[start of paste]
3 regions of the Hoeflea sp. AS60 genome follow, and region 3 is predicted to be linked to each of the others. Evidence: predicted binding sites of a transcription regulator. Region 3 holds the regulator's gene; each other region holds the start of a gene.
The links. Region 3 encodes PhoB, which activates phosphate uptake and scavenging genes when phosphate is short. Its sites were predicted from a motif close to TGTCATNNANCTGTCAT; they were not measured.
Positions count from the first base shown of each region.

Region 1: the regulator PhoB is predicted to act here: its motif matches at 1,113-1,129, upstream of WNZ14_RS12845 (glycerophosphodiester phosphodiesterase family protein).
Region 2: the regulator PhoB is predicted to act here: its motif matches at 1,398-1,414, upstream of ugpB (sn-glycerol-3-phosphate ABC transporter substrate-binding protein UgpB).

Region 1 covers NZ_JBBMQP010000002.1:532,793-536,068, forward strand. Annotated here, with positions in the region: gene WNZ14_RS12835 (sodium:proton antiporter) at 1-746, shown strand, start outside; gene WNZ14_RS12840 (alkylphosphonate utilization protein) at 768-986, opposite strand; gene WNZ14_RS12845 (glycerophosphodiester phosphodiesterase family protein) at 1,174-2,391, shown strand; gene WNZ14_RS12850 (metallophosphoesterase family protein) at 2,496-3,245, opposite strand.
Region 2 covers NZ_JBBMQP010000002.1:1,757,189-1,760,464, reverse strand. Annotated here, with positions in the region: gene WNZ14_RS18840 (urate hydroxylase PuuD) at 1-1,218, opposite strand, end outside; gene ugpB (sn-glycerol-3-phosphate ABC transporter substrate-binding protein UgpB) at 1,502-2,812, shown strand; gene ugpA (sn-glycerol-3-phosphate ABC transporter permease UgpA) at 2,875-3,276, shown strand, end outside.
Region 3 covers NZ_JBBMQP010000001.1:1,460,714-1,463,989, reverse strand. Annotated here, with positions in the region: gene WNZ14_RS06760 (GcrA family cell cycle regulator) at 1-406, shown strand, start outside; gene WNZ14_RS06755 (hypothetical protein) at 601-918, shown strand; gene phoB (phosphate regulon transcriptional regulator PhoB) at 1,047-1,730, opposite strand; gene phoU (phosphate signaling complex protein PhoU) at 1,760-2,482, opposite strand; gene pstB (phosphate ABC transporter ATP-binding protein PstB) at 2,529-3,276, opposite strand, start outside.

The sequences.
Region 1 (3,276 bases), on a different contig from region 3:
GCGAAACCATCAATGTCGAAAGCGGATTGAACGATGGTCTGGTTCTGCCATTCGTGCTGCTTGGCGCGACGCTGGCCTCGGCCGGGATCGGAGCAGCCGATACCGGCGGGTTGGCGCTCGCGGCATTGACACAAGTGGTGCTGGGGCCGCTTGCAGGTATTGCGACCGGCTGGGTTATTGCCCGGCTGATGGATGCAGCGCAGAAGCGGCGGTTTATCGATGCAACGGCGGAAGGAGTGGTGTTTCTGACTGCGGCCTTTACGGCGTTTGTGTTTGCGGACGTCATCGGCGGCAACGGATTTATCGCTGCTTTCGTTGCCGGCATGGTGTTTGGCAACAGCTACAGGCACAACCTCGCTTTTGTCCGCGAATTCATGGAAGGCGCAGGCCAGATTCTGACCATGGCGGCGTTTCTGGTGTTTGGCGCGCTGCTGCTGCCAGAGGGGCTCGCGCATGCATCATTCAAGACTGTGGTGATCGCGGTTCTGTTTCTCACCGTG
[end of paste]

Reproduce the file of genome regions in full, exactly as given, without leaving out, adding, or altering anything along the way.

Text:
3 regions of the Hoeflea sp. AS60 genome follow, and region 3 is predicted to be linked to each of the others. Evidence: predicted binding sites of a transcription regulator. Region 3 holds the regulator's gene; each other region holds the start of a gene.
The links. Region 3 encodes PhoB, which activates phosphate uptake and scavenging genes when phosphate is short. Its sites were predicted from a motif close to TGTCATNNANCTGTCAT; they were not measured.
Positions count from the first base shown of each region.

Region 1: the regulator PhoB is predicted to act here: its motif matches at 1,113-1,129, upstream of WNZ14_RS12845 (glycerophosphodiester phosphodiesterase family protein).
Region 2: the regulator PhoB is predicted to act here: its motif matches at 1,398-1,414, upstream of ugpB (sn-glycerol-3-phosphate ABC transporter substrate-binding protein UgpB).

Region 1 covers NZ_JBBMQP010000002.1:532,793-536,068, forward strand. Annotated here, with positions in the region: gene WNZ14_RS12835 (sodium:proton antiporter) at 1-746, shown strand, start outside; gene WNZ14_RS12840 (alkylphosphonate utilization protein) at 768-986, opposite strand; gene WNZ14_RS12845 (glycerophosphodiester phosphodiesterase family protein) at 1,174-2,391, shown strand; gene WNZ14_RS12850 (metallophosphoesterase family protein) at 2,496-3,245, opposite strand.
Region 2 covers NZ_JBBMQP010000002.1:1,757,189-1,760,464, reverse strand. Annotated here, with positions in the region: gene WNZ14_RS18840 (urate hydroxylase PuuD) at 1-1,218, opposite strand, end outside; gene ugpB (sn-glycerol-3-phosphate ABC transporter substrate-binding protein UgpB) at 1,502-2,812, shown strand; gene ugpA (sn-glycerol-3-phosphate ABC transporter permease UgpA) at 2,875-3,276, shown strand, end outside.
Region 3 covers NZ_JBBMQP010000001.1:1,460,714-1,463,989, reverse strand. Annotated here, with positions in the region: gene WNZ14_RS06760 (GcrA family cell cycle regulator) at 1-406, shown strand, start outside; gene WNZ14_RS06755 (hypothetical protein) at 601-918, shown strand; gene phoB (phosphate regulon transcriptional regulator PhoB) at 1,047-1,730, opposite strand; gene phoU (phosphate signaling complex protein PhoU) at 1,760-2,482, opposite strand; gene pstB (phosphate ABC transporter ATP-binding protein PstB) at 2,529-3,276, opposite strand, start outside.

The sequences.
Region 1 (3,276 bases), on a different contig from region 3:
GCGAAACCATCAATGTCGAAAGCGGATTGAACGATGGTCTGGTTCTGCCATTCGTGCTGCTTGGCGCGACGCTGGCCTCGGCCGGGATCGGAGCAGCCGATACCGGCGGGTTGGCGCTCGCGGCATTGACACAAGTGGTGCTGGGGCCGCTTGCAGGTATTGCGACCGGCTGGGTTATTGCCCGGCTGATGGATGCAGCGCAGAAGCGGCGGTTTATCGATGCAACGGCGGAAGGAGTGGTGTTTCTGACTGCGGCCTTTACGGCGTTTGTGTTTGCGGACGTCATCGGCGGCAACGGATTTATCGCTGCTTTCGTTGCCGGCATGGTGTTTGGCAACAGCTACAGGCACAACCTCGCTTTTGTCCGCGAATTCATGGAAGGCGCAGGCCAGATTCTGACCATGGCGGCGTTTCTGGTGTTTGGCGCGCTGCTGCTGCCAGAGGGGCTCGCGCATGCATCATTCAAGACTGTGGTGATCGCGGTTCTGTTTCTCACCGTG